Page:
The ox has four: in the first or largest, called the ventriculus or paunch, the food is collected without being masticated, the grass, &c., being received into it as the beast crops it from the earth. The food, by the force of the muscular coats of this stomach, and the liquors poured in, is sufficiently macerated; after which, formed into small balls, it is thrown up by the oesophagus into the mouth, where it is made very small by mastication or chewing, and then sent down into the second stomach, into which the oesophagus or gullet opens, as well as into the first, ending exactly where the two stomachs meet. This is what is termed chewing the cud. The second stomach, which is called the reticulum, honeycomb, bonnet, or king's hood, has a great number of small shallow cells on its inward surface, of a pentagonal or five-sided form, exactly like the cells in a honey-comb; in this the food is farther macerated, and then pushed onward into the third stomach, called the omasum or many-plies, because its inward surface is covered with a great number of thin membraneous partitions. From this the food passes into the fourth stomach, called the abomasum, or rede. In this stomach it is digested, and from the digested mass the chyle is formed, which, being absorbed by the lacteal vessels, is afterwards thrown into the mass of blood, and becomes the principle of nutrition to all the solids and fluids of the body. The intention of rumination, or chewing the cud, seems to be, that the food may be sufficiently comminuted, that, being more fully acted on by the stomachs, it may afford the greatest possible portion of nutritive juices. The word cud is probably not originally Saxon, though found in that language in the same signification in which it is still used. Junius, with great show of probability, derives it from the Cambro-British chwyd, a vomit, as it is the ball of food vomited, or thrown up, from the first stomach or paunch through the oesophagus into the mouth, which is called by this name.

    Those who prefer a Saxon derivation may have it in the verb whence our word chew; and so cud might be considered a contraction of chewed, but this is not so likely as the preceding.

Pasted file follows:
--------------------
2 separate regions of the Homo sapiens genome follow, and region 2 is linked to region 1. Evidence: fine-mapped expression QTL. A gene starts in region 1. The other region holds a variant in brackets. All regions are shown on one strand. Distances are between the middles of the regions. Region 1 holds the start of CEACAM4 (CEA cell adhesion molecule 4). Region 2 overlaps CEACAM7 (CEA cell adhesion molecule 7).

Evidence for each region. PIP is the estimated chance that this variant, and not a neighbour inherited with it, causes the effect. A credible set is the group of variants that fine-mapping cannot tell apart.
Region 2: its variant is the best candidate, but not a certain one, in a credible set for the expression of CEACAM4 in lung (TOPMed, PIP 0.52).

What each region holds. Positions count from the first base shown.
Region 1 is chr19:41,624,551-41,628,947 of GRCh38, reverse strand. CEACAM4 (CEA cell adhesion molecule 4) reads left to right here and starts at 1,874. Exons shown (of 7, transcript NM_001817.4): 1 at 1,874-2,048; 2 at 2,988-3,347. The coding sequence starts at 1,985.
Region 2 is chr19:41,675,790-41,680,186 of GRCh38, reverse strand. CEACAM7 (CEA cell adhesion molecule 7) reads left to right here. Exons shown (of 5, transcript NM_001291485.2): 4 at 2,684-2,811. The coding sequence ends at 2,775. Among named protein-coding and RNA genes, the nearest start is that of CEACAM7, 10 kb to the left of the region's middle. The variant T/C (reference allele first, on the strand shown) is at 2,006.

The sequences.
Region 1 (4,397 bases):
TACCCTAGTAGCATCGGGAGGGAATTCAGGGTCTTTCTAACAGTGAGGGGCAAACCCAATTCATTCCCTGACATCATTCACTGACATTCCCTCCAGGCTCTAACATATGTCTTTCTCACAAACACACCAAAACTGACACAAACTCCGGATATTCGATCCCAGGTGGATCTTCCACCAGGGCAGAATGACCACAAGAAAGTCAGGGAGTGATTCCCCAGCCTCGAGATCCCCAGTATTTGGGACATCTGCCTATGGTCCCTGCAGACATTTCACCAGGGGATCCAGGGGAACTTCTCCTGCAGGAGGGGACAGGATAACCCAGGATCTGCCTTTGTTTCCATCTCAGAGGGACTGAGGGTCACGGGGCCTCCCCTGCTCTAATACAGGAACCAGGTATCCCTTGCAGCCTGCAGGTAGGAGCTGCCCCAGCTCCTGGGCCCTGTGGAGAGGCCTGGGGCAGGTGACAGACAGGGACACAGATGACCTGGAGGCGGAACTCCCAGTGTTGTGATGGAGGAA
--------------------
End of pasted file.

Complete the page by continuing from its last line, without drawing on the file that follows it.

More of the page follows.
Verse 5. "The coney" - p shaphan, not the rabbit, but rather a creature nearly resembling it, which abounds in Judea, Palestine, and Arabia, and is called by Dr. Shaw daman Israel, and by Mr. Bruce ashkoko. As this creature nearly resembles the rabbit, with which Spain anciently abounded, Bochart supposes that the Phoenicians might have given it the name of hynp spaniah, from the multitude of ynp shephanim (or spanim, as others pronounce it) which were found there. Hence the emblem of Spain is a woman sitting with a rabbit at her feet. See a coin of Hadrian in Scheuchzer.

    Verse 6. "The hare" - tbnra arnebeth, as Bochart and others suppose, from hra arah, to crop, and byn nib, the produce of the ground, these animals being remarkable for destroying the fruits of the earth. That they are notorious for destroying the tender blade of the young corn, is well known. It is very likely that different species of these animals are included under the general terms p shaphan, and tbnra arnebeth, for some travelers have observed that there are four or five sorts of these animals, which are used for food in the present day in those countries. See Harmer, vol. iii., p. 331, edit. 1808. Some think the mountain rat, marmot, squirrel, and hedgehog, may be intended under the word shaphan.

    Verse 7. "And the swine" - ryzj chazir, one of the most gluttonous, libidinous, and filthy quadrupeds in the universe; and, because of these qualities, sacred to the Venus of the Greeks and Romans, and the Friga of our Saxon ancestors; and perhaps on these accounts forbidden, as well as on account of its flesh being strong and difficult to digest, affording a very gross kind of aliment, apt to produce cutaneous, scorbutic, and scrofulous disorders, especially in hot climates.

    Verse 9. "Whatsoever hath fins and scales" - Because these, of all the fish tribe, are the most nourishing; the others which are without scales, or whose bodies are covered with a thick glutinous matter, being in general very difficult of digestion.

    Verse 13. "And these-among the fowls-the eagle" - rn nesher, from nashar, to lacerate, cut, or tear to pieces; hence the eagle, a most rapacious bird of prey, from its tearing the flesh of the animals it feeds on; and for this purpose birds of prey have, in general, strong, crooked talons and a hooked beak. The eagle is a cruel bird, exceedingly ravenous, and almost insatiable.

    "The ossifrage" - Or bone-breaker, from os, a bone, and frango, I break, because it not only strips off the flesh, but breaks the bone in order to extract the marrow. In Hebrew it is called srp peres, from paras, to break or divide in two, and probably signifies that species of the eagle anciently known by the name of ossifraga, and which we render ossifrage.

    "Ospray" - hynz[ ozniyah, from z[ azan, to be strong, vigorous; generally supposed to mean the black eagle, such as that described by Homer, Iliad.lib. xxi., ver. 252.

    aietou oimat ecwn melanov, tou qhrhthrov, ov q ama kartistov te kai wkistov petehnwn.

    "Having the rapidity of the black eagle, that bird of prey, at once the swiftest and the strongest of the feathered race." Among the Greeks and Romans the eagle was held sacred, and is represented as carrying the thunderbolts of Jupiter. This occurs so frequently, and is so well known, that references are almost needless. See Scheuchzer.